Human CLP1 mutations alter tRNA biogenesis, Affecting both peripheral and central nervous system function

Ender Karaca, Stefan Weitzer, Davut Pehlivan, Hiroshi Shiraishi, Tasos Gogakos, Toshikatsu Hanada, Shalini N. Jhangiani, Wojciech Wiszniewski, Marjorie Withers, Ian M. Campbell, Serkan Erdin, Sedat Isikay, Luis M. Franco, Claudia Gonzaga-Jauregui, Tomasz Gambin, Violet Gelowani, Jill V. Hunter, Gozde Yesil, Erkan Koparir, Sarenur YilmazMiguel Brown, Daniel Briskin, Markus Hafner, Pavel Morozov, Thalia A. Farazi, Christian Bernreuther, Markus Glatzel, Siegfried Trattnig, Joachim Friske, Claudia Kronnerwetter, Matthew N. Bainbridge, Alper Gezdirici, Mehmet Seven, Donna M. Muzny, Eric Boerwinkle, Mustafa Ozen, Tim Clausen, Thomas Tuschl, Adnan Yuksel, Andreas Hess, Richard A. Gibbs, Javier Martinez, Josef M. Penninger, James R. Lupski

Research output: Contribution to journalArticlepeer-review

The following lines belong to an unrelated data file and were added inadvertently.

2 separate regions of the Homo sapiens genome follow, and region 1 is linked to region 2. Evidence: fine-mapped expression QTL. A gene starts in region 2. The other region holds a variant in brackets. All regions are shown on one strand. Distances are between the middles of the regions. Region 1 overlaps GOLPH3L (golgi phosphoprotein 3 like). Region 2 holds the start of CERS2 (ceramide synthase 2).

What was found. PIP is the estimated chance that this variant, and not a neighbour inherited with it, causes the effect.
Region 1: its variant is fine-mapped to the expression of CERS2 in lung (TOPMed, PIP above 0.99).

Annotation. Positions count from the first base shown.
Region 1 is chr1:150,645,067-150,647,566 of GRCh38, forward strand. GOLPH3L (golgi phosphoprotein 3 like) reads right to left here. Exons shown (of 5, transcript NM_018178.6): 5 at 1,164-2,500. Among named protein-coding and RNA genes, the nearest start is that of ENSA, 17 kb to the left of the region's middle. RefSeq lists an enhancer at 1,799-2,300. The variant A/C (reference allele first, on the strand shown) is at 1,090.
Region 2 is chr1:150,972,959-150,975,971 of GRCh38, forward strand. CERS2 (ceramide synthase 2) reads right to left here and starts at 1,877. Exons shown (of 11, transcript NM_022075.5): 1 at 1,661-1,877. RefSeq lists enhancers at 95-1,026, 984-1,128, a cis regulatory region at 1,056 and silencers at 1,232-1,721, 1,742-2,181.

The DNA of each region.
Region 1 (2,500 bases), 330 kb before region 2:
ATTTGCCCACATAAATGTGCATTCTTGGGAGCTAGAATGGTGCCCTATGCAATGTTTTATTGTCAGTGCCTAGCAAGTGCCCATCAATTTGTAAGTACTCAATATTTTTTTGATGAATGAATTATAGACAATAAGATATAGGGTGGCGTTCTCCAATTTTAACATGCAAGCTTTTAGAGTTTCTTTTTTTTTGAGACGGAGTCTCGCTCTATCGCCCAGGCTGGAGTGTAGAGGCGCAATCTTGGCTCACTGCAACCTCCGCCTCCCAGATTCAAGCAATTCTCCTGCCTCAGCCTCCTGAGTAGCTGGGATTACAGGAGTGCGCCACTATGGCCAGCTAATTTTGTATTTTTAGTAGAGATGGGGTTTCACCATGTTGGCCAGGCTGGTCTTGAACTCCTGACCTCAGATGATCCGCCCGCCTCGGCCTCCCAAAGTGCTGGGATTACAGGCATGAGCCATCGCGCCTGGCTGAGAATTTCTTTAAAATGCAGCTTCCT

157 Scopus citations


CLP1 is a RNA kinase involved in tRNA splicing. Recently, CLP1 kinase-dead mice were shown to display a neuromuscular disorder with loss of motor neurons and muscle paralysis. Human genome analyses now identified a CLP1 homozygous missense mutation (p.R140H) in five unrelated families, leading to a loss of CLP1 interaction with the tRNA splicing endonuclease (TSEN) complex, largely reduced pre-tRNA cleavage activity, and accumulation of linear tRNA introns. The affected individuals develop severe motor-sensory defects, cortical dysgenesis, and microcephaly. Mice carrying kinase-dead CLP1 also displayed microcephaly and reduced cortical brain volume due to the enhanced cell death of neuronal progenitors that is associated with reduced numbers of cortical neurons. Our data elucidate a neurological syndrome defined by CLP1 mutations that impair tRNA splicing. Reduction of a founder mutation to homozygosity illustrates the importance of rare variations in disease and supports the clan genomics hypothesis.

Original languageEnglish (US)
Pages (from-to)636-650
Number of pages15
Issue number3
StatePublished - Apr 24 2014
Externally publishedYes

ASJC Scopus subject areas

  • Biochemistry, Genetics and Molecular Biology(all)


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